The first world no longer remembers the dearth of years gone by. Quite on the contrary, today’s excess of nutrients has reached such a pass that illnesses like obesity are becoming an increasingly worrying trend. Our problem is no longer feeding our children but controlling their diet to avoid overweight.
Likewise, our civilization has been storing up a huge amount of information over the years. Kept in libraries and archives until the advent of computers, nowadays it is dumped on the net together with the ongoing generation of today’s slew of information.
It has always been claimed that information is power. Maybe we should tweak this old adage. Real power likes in knowing how to manage and use this store of knowledge, separating the grain from the chaff and then drawing from each grain its maximum value without straying into the territory now variously known as “infoxication”, “infobesity”, “information overload”, “information glut”. . .
The deluge of information generated by social media, emails, public services, etc, kept and mined with hi-tech means in an ethical manner, can be turned into the most cherished good, capable of boosting our quality of life just as a healthily balanced diet does.
Going back to our starting simile, information can also turn septic if not handled with proper care. To head off a new pandemic – i.e., personal defenselessness to a creeping loss of privacy or information saturation – we clearly need now to take all due precautionary measures.
Several voices have now been raised calling for more watchfulness from both government and companies to prevent this defenselessness from becoming rampant. Legislation, ethical and behavioral codes, for example. At the same time others are calling for a raising of public awareness about the importance of managing and using this information properly, just as there are campaigns to encourage healthy eating. Information, like food, of the right quality is assimilated in its due measure, kept in the right place without upsetting the system.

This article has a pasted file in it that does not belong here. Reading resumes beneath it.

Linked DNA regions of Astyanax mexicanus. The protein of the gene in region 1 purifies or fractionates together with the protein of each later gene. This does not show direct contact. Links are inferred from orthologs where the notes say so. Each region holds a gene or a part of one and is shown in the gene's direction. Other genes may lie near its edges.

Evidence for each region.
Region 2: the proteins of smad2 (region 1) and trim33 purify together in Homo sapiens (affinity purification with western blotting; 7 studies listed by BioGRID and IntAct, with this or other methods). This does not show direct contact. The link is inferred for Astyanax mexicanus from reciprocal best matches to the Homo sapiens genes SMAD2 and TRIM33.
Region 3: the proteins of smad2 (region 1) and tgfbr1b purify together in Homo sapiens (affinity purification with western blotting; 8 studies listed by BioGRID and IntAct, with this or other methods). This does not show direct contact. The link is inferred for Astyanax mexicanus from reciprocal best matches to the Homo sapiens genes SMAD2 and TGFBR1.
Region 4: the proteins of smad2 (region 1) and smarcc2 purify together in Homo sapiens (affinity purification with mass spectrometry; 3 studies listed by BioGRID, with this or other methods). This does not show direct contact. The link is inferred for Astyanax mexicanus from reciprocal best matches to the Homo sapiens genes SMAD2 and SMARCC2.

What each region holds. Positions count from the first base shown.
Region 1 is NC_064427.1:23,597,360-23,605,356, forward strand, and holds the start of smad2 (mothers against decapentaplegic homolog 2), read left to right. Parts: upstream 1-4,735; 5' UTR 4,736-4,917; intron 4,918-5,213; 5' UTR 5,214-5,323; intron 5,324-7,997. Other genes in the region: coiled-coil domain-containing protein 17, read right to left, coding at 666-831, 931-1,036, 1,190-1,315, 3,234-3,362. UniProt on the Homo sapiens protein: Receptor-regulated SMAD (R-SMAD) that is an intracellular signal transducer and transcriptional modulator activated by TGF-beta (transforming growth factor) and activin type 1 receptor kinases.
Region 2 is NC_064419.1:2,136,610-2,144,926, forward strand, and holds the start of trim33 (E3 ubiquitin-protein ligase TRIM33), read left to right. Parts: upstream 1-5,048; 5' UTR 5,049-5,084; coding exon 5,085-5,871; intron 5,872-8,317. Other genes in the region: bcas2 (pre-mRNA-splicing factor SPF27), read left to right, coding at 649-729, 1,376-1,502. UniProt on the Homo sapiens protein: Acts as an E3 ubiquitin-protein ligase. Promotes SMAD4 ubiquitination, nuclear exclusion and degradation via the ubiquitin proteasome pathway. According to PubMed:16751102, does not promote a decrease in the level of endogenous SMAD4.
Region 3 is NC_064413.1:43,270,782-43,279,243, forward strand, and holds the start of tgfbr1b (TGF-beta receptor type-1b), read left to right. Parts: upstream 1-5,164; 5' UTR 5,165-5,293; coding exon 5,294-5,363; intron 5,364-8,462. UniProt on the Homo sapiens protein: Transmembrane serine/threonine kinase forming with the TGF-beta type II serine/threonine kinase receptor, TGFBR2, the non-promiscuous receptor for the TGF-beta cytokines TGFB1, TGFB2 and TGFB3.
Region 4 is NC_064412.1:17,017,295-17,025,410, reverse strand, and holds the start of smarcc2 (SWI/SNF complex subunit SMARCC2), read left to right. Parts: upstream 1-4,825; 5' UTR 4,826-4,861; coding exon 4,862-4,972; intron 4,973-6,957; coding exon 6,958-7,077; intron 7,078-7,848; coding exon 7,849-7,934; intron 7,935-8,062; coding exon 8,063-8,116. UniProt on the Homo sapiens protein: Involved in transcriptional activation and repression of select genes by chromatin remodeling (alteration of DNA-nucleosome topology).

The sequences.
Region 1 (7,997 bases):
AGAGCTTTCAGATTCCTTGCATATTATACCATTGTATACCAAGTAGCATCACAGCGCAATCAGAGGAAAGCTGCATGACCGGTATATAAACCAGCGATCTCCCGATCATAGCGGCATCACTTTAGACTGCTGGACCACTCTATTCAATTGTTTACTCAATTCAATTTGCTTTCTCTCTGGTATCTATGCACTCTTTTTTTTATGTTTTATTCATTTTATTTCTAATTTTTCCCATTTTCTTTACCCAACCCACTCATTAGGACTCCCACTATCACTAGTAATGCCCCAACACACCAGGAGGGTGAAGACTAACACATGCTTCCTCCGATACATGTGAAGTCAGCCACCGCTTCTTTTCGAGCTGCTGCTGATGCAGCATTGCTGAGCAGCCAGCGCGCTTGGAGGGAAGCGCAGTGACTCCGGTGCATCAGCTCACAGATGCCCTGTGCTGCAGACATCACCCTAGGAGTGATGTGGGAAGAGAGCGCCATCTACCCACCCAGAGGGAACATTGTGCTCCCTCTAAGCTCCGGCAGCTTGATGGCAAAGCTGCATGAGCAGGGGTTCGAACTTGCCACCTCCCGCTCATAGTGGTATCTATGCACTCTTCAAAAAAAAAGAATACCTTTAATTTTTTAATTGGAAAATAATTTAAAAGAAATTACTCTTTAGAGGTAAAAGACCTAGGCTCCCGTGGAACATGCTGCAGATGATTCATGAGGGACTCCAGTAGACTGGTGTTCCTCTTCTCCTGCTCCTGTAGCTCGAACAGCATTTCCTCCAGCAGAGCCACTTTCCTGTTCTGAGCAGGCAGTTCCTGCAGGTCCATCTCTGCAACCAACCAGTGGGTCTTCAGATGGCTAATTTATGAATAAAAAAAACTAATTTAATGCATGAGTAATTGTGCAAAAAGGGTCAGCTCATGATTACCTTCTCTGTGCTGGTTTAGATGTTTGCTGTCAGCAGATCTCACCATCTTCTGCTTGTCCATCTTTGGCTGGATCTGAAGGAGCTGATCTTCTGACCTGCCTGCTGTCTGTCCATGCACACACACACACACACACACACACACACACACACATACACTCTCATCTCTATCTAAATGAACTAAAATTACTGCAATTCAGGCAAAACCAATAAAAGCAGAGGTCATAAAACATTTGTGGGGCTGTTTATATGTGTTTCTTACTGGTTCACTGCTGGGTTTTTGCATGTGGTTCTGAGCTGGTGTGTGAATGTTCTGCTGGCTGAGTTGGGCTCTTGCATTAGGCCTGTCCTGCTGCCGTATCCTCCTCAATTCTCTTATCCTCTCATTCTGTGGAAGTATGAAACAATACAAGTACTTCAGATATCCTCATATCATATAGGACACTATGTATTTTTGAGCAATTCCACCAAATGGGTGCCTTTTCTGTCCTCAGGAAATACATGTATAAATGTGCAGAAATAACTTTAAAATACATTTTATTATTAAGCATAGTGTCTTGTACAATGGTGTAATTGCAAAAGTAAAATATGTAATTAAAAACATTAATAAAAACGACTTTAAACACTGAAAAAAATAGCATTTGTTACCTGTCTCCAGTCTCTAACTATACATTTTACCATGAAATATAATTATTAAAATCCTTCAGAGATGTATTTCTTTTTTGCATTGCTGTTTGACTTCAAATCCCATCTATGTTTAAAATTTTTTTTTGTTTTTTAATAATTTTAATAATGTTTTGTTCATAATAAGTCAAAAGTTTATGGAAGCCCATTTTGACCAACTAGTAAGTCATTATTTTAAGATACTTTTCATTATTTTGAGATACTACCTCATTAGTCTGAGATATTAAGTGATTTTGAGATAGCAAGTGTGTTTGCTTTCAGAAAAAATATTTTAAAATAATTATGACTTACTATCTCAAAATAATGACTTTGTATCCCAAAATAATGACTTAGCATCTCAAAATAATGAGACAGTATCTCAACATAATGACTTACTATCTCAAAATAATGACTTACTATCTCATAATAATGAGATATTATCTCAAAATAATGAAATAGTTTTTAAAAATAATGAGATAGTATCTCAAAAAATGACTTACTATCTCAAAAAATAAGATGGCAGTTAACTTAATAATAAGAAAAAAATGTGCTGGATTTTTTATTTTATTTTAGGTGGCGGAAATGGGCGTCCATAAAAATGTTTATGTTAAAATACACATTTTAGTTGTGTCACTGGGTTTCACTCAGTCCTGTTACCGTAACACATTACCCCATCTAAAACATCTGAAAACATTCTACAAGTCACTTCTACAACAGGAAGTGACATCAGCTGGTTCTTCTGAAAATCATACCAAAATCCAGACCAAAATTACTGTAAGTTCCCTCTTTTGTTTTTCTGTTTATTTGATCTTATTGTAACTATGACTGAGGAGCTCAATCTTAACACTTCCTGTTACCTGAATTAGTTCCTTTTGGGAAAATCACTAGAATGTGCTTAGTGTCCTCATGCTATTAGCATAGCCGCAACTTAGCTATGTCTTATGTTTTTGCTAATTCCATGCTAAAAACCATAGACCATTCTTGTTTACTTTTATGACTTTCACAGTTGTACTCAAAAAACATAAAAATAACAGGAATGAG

Just as nobody would be harmed by a food-handling course, equally useful would be lessons on how to use information properly. The adverse effects of personal information overload, of careless custody procedures or infoxication, might be just as harmful to our health as a food binge. Staying healthy is not the sole responsibility of governments or companies; it is also the personal remit of each individual.
Adrift in an ocean of data, belted by tidal waves of information and battered by technology, we are on the verge of floundering from information overload. With the summer rest in the offing, now might be the ideal time to switch off from all these excesses so that, on our return to routine, we can pursue a discerning diet that pre-empts infoxication, overeating and information overload.
Author: Maole Cerezo
Las opiniones vertidas por el autor son enteramente suyas y no siempre representan la opinión de GMV
The author’s views are entirely his own and may not reflect the views of GMV